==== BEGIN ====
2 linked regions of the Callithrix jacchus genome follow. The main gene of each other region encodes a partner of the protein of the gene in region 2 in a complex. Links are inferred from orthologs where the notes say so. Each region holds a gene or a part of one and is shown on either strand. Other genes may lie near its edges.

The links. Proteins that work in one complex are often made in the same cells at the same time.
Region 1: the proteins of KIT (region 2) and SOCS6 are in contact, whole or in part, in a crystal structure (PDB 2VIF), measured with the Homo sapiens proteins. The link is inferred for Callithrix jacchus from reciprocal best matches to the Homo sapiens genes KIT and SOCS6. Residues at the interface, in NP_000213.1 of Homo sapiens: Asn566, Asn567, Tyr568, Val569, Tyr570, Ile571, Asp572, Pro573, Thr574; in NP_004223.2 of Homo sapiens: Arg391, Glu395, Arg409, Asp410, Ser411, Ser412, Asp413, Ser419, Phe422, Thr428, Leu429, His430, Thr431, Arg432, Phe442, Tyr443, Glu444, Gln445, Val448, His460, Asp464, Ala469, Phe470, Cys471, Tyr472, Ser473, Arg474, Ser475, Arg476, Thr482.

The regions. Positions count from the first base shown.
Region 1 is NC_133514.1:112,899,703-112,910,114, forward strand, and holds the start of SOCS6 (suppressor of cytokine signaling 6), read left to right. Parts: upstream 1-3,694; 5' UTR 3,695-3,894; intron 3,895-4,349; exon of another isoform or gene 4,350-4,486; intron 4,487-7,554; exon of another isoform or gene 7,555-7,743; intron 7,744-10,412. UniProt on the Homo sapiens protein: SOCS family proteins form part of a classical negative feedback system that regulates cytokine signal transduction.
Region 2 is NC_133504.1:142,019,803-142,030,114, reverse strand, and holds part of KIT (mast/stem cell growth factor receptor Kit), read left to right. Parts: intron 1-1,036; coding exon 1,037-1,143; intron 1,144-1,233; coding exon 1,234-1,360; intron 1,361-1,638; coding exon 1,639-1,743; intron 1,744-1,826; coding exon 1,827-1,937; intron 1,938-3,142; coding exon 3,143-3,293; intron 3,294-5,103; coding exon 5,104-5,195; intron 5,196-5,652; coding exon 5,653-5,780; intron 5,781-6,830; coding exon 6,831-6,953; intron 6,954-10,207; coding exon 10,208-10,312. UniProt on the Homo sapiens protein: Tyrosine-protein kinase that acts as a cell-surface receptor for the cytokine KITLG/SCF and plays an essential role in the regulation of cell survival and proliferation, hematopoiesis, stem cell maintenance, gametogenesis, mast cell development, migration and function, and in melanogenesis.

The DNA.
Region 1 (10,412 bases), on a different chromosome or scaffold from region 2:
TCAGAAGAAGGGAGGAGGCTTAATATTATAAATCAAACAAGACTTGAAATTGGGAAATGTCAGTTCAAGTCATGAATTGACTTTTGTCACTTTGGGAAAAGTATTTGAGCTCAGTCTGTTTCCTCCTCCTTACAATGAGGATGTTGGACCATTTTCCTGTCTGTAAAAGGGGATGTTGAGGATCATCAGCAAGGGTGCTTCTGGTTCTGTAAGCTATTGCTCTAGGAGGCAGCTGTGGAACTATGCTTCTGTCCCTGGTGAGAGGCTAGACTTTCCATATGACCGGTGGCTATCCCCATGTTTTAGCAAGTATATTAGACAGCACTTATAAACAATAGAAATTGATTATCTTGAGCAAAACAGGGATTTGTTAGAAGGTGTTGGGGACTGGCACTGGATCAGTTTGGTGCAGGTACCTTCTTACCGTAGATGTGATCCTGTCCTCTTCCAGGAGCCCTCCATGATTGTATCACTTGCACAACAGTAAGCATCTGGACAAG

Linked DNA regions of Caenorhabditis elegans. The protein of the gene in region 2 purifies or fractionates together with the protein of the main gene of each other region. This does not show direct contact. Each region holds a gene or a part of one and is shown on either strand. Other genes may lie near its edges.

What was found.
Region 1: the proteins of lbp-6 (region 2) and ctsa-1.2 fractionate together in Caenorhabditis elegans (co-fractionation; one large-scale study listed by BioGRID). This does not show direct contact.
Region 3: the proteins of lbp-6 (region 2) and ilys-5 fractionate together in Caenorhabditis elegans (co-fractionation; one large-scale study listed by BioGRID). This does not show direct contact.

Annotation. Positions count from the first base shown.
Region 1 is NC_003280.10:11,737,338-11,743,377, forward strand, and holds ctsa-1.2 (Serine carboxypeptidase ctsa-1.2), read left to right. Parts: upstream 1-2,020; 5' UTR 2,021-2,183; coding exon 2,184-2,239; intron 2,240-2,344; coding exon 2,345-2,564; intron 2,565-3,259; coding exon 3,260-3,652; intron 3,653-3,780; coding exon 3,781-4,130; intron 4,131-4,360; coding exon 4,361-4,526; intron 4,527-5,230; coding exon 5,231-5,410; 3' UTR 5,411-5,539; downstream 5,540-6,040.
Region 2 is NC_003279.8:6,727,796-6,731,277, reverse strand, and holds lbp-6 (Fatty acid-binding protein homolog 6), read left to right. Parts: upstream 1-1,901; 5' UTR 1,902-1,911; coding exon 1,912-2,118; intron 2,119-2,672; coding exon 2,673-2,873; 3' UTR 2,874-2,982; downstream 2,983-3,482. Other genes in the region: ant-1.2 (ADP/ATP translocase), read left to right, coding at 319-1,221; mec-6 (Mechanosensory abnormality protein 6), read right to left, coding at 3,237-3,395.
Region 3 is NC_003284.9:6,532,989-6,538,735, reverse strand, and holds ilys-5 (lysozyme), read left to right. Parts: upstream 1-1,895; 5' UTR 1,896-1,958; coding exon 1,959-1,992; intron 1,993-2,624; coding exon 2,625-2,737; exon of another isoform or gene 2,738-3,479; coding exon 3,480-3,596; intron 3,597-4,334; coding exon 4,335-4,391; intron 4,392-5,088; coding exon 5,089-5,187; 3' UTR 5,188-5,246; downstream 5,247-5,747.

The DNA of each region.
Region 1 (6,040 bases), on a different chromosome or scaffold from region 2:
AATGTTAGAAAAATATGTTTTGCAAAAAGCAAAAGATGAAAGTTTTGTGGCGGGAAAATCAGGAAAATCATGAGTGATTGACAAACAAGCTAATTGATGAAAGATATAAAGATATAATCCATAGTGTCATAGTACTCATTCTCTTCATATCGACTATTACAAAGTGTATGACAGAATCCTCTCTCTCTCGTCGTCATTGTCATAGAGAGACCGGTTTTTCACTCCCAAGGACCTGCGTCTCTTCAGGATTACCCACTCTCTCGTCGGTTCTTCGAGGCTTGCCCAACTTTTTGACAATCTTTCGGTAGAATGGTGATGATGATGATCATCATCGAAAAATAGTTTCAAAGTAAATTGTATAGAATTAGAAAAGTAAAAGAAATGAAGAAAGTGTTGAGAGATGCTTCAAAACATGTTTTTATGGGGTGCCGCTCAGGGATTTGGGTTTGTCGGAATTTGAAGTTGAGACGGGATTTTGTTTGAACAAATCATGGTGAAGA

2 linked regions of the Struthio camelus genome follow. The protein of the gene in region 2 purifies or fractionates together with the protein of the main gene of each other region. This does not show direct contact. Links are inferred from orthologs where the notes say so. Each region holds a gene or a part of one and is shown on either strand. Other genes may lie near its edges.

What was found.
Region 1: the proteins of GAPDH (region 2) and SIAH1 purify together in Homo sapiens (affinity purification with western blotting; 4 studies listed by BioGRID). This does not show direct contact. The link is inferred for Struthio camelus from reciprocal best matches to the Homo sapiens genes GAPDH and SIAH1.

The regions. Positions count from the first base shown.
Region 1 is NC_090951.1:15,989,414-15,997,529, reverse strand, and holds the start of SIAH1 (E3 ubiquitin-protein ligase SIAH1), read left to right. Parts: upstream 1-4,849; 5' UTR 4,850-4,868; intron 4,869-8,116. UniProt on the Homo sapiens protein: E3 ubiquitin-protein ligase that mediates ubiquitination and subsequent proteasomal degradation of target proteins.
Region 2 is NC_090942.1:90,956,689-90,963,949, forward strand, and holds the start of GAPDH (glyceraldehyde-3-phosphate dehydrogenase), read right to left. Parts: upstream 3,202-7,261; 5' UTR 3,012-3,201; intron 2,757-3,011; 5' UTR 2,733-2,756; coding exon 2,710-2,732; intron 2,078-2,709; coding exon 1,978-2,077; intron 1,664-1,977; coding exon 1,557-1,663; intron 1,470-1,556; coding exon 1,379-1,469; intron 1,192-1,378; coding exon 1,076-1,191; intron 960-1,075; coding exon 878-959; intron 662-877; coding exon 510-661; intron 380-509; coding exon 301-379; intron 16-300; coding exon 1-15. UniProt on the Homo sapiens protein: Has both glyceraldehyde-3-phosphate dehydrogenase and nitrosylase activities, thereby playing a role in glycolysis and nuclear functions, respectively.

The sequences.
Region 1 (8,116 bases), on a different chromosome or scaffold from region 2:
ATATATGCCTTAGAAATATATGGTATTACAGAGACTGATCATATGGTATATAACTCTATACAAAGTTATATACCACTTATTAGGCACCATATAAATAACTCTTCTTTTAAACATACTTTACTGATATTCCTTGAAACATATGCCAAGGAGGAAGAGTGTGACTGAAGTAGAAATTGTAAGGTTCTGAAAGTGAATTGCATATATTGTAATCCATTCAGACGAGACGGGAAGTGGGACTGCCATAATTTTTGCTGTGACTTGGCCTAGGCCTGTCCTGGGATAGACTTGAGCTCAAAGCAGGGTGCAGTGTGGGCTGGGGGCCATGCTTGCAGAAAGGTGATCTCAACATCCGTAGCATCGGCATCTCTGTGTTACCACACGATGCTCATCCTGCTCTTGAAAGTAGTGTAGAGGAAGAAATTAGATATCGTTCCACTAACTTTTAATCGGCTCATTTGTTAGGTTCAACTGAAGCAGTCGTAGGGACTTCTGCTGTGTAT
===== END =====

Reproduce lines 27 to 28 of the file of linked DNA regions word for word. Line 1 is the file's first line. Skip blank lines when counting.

The sequences.
Region 1 (8,116 bases), on a different chromosome or scaffold from region 2: